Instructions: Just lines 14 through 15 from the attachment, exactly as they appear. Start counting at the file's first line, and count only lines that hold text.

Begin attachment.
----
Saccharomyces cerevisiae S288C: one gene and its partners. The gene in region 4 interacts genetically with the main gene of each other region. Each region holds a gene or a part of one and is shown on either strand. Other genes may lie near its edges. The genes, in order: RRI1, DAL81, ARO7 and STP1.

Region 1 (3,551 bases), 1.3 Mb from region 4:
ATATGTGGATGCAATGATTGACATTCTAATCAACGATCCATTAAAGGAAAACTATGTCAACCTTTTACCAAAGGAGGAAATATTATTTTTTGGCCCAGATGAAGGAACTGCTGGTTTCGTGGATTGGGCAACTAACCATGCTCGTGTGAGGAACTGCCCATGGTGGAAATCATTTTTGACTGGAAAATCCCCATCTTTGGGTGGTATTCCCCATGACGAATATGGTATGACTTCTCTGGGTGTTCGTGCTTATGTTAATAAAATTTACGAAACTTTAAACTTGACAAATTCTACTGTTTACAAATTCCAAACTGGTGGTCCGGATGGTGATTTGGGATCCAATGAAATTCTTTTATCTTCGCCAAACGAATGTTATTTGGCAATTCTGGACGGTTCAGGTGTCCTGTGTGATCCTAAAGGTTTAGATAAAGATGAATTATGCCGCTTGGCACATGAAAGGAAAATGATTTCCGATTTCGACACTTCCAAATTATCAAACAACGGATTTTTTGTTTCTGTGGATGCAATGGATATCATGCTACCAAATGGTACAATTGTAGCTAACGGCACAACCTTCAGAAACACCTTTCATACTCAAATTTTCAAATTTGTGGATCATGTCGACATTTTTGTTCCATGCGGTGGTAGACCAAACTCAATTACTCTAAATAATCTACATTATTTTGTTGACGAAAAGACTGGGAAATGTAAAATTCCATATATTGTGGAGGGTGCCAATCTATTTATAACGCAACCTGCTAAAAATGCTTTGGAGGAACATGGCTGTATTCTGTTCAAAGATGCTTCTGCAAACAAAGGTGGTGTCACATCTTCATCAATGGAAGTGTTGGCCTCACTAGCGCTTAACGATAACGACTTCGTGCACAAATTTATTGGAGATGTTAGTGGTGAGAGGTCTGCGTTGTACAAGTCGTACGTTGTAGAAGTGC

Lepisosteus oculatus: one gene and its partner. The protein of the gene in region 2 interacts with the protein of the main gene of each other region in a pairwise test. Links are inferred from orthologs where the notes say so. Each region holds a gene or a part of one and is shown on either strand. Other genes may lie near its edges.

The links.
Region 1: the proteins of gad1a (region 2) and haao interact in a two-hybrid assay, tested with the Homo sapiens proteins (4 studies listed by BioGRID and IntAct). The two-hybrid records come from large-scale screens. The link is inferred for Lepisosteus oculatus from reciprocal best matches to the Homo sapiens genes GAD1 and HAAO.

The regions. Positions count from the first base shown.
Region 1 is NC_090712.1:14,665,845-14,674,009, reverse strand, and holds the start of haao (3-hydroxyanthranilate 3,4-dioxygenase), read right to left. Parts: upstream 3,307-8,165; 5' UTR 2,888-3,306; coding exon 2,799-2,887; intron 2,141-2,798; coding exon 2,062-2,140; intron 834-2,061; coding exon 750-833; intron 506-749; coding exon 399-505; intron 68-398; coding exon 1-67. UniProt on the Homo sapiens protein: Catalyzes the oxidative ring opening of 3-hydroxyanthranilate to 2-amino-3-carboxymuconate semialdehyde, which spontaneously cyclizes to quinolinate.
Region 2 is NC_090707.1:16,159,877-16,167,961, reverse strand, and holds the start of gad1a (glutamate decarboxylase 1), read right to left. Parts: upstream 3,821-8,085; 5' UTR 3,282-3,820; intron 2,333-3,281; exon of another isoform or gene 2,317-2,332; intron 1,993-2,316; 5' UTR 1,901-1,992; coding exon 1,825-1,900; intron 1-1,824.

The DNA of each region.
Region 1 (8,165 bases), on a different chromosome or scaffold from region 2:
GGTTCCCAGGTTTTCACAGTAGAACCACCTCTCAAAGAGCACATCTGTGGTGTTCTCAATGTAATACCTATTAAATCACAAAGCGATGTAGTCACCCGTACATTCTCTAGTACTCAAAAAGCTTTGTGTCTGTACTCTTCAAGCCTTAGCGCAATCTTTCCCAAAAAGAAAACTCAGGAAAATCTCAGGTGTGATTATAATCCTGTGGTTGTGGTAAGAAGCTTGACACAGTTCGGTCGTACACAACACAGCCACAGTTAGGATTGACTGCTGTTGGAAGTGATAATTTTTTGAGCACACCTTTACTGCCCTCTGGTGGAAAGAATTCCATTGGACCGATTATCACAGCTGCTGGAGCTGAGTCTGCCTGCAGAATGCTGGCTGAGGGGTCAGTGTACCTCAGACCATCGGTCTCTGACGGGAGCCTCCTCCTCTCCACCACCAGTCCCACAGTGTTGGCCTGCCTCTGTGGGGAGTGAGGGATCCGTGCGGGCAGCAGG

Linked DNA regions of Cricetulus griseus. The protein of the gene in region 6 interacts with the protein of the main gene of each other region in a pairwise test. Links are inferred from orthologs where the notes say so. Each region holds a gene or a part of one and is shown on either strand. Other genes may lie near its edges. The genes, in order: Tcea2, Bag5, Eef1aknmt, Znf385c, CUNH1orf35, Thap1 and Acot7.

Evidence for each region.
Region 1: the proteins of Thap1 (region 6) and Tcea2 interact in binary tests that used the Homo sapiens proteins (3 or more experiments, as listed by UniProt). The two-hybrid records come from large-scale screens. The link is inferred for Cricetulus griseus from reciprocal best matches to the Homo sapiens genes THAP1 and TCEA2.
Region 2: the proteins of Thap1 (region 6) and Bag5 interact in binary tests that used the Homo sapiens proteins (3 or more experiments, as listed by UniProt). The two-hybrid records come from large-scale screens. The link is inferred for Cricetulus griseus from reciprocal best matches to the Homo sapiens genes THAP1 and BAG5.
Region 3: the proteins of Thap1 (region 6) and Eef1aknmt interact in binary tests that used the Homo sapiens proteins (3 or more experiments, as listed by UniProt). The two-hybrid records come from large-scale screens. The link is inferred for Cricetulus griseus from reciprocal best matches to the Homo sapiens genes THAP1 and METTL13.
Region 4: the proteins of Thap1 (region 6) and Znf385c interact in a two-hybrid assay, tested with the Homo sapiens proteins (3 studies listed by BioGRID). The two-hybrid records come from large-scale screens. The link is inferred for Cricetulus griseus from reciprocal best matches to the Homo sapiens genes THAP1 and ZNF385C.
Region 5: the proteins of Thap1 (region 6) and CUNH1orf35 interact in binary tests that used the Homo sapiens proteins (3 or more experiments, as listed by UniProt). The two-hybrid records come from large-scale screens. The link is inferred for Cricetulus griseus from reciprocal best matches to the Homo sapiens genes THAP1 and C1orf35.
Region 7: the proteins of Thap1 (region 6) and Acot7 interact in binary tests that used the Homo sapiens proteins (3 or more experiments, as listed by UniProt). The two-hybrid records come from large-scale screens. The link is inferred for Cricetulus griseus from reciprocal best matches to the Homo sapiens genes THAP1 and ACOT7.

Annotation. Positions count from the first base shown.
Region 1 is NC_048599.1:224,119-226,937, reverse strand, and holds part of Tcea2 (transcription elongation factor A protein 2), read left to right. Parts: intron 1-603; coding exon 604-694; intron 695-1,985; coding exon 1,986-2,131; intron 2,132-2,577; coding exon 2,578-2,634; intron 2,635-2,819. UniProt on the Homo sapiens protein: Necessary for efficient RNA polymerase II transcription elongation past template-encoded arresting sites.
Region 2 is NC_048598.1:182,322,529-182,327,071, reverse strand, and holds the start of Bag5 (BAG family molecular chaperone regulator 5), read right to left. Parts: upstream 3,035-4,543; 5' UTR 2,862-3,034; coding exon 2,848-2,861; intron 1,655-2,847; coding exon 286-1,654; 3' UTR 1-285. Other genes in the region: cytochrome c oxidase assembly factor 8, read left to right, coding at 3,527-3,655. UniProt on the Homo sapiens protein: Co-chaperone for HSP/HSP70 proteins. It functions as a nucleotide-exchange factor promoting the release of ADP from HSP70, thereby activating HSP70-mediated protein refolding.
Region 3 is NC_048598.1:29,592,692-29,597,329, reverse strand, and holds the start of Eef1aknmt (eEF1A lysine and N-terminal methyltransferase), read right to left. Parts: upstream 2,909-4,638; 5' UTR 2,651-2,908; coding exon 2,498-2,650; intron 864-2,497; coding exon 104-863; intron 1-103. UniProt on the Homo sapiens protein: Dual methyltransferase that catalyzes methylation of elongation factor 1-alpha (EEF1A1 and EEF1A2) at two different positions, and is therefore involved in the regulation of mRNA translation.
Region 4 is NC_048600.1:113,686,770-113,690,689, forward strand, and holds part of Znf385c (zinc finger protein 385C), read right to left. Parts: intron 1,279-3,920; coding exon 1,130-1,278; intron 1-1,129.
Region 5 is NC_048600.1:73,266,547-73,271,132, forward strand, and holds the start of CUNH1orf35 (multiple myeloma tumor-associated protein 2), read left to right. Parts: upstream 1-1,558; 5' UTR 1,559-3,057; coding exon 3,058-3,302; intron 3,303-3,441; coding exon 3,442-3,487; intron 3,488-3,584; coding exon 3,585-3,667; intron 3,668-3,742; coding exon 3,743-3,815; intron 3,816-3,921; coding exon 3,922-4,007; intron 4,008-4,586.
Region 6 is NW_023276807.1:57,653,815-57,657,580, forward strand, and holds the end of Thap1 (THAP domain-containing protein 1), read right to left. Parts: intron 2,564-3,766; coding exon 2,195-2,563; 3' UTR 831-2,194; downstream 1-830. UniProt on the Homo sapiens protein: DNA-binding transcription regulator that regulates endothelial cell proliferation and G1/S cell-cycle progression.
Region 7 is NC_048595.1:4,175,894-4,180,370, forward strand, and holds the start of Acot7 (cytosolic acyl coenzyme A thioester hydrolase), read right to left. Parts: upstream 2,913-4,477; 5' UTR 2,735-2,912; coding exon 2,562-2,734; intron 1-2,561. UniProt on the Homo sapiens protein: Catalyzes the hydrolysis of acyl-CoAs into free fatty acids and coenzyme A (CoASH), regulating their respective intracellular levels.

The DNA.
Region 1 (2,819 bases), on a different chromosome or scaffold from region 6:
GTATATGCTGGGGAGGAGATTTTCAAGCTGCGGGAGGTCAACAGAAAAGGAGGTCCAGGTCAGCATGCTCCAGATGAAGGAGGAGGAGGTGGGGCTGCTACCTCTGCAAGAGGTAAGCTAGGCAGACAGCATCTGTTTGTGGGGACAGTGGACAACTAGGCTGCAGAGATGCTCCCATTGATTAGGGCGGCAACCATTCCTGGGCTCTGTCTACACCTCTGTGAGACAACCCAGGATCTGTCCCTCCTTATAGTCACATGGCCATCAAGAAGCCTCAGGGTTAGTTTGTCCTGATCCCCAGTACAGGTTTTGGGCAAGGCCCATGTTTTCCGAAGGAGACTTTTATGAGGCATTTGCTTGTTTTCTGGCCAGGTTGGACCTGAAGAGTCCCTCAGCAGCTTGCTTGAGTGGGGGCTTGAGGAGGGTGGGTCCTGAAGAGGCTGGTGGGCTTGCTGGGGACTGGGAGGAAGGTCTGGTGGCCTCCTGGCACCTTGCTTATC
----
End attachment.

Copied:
Evidence for each region.
Region 1: the proteins of Thap1 (region 6) and Tcea2 interact in binary tests that used the Homo sapiens proteins (3 or more experiments, as listed by UniProt). The two-hybrid records come from large-scale screens. The link is inferred for Cricetulus griseus from reciprocal best matches to the Homo sapiens genes THAP1 and TCEA2.